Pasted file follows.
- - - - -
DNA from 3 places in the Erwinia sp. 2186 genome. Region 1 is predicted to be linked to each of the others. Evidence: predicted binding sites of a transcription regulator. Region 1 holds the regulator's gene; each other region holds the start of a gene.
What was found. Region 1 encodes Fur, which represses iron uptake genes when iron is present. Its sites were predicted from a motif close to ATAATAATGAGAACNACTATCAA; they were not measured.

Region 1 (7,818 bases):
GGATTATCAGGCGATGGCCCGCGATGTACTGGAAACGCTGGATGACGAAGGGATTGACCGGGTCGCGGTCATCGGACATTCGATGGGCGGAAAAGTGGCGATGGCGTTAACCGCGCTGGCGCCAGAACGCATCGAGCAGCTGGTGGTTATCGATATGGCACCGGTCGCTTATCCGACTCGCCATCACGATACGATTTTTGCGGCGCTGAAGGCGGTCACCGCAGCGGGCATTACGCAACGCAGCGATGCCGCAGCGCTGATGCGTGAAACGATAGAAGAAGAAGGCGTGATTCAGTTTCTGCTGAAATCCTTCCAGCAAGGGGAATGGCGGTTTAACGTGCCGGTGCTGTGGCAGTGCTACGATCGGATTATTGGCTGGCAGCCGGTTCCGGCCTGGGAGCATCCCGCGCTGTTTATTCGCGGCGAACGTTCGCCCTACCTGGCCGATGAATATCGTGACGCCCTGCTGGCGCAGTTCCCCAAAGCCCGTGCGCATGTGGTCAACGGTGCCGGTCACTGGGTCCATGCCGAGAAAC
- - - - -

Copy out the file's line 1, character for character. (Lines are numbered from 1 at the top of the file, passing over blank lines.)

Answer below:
DNA from 3 places in the Erwinia sp. 2186 genome. Region 1 is predicted to be linked to each of the others. Evidence: predicted binding sites of a transcription regulator. Region 1 holds the regulator's gene; each other region holds the start of a gene.